By Mike Williscraft
Restaurant owners from across Niagara are not happy with increased COVID-19 protocols instituted by Dr. Mustafa Hirji, the Region’s acting medical officer of health.
The added measures, announced by Hirji last week exceed those put in place by the provincial government’s implementation of a Code Orange designation for Niagara, which took effect on Monday.
Under the guidelines, among other measures:
• no more than six can be seated at an indoor or outdoor table;
• all must be from the same household
• For every customer who enters premises, name, contact info, arrival time, departure time, table number and attestation they are symptom free must be taken;
•All records must be kept confidential for at least a month, and;
• Sanitizer must always be kept on each table.
Representing dozens of Niagara restaurants and bars, Mark Wood of 40 Public House in Grimsby, is leading a battle he says needs to be fought in order for sheer survival of many eateries.
Citing the lenthy list, Wood says, “These good people are joining me to have one voice to help correct an injustice.”
The injustice, he says, is restaurants have been unfairly targeted for increased sanctions and he says data the Region already has support this claim.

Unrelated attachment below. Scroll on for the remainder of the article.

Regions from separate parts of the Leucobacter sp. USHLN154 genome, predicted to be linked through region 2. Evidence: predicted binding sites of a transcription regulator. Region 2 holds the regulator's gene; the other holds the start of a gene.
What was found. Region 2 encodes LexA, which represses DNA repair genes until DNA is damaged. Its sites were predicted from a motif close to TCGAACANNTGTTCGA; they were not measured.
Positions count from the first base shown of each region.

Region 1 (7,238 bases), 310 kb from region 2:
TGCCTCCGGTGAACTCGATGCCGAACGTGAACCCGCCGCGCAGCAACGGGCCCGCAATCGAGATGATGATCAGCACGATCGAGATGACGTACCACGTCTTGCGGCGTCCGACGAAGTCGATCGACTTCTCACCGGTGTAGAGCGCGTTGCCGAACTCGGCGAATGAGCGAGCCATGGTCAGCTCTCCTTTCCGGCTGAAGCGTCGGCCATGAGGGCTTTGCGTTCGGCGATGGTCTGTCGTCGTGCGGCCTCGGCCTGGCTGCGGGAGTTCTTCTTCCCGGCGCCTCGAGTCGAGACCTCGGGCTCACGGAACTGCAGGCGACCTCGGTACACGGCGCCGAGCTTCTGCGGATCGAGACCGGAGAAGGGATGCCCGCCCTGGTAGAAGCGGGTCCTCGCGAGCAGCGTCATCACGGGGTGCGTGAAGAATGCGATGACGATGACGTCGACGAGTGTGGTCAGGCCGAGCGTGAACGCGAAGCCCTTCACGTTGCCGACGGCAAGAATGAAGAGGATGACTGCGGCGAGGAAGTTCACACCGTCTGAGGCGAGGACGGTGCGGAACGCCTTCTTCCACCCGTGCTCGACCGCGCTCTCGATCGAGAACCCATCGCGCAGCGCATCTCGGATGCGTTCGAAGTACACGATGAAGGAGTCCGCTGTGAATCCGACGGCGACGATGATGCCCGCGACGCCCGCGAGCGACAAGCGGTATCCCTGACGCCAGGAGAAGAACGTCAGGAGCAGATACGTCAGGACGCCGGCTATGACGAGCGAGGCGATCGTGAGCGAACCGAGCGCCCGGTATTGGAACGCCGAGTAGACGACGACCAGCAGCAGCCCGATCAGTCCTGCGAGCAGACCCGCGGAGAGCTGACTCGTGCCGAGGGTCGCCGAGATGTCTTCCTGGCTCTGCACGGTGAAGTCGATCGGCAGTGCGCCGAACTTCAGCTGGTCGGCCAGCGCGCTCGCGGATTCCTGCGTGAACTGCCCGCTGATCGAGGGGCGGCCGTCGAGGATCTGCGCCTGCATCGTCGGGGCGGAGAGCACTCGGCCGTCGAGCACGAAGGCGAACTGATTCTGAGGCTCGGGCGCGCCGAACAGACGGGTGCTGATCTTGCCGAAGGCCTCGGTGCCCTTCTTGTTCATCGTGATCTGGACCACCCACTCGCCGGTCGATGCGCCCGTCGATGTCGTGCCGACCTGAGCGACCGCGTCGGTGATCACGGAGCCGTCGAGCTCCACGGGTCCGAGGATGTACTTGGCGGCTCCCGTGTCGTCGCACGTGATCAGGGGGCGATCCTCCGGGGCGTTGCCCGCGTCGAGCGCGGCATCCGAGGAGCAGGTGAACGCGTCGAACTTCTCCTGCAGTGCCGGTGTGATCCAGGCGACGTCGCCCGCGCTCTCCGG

At Monday night’s meetings of Grimsby and Lincoln council, both passed a motion in support of reconsideration of the Section 22 sanctions with officials from both municipalities confirming zero COVID-19 postives have originated at a restaurent in their communities.
“In my opinion, the medical officer of health broke with protocol,” said Grimsby Mayor Jeff Jordan, noting, in the past, Hirji would provide his advice on various topics to regional council and the elected officials “made the final call”.
“Our restaurants have done a great job stepping up and working with the ever-changing regulations.”
Coun. John Dunstall, a restaurant owner himself, said the impacts of these added sanctions will prove too much for many.
Saying restaurants weathered closure, and take out only days to get to the slow re-opening of summer but “many probably won’t make it through a second wave.”
In Lincoln, Mayor Sandra Easton brought a motion noting the municipality is supportive of appropriate health measures but a “full report” was requested to be generated and sent to all regional elected officials with an eye to providing all data which went into the initial decision.
The motion also asks to create a week-to-week review of the “dining-out to household only restrictions” weekly going forward.
For Wood, the picture is clear.
“There is a lack of substantiated evidence to indicate that restaurants are making the situation worse,” he said, noting there should be a larger concern that sanctions would push people in hosting house parties or dinners where little or no social distancing measures are used.
Wood will be addressing a special meeting of the Region’s health committee on Wednesday.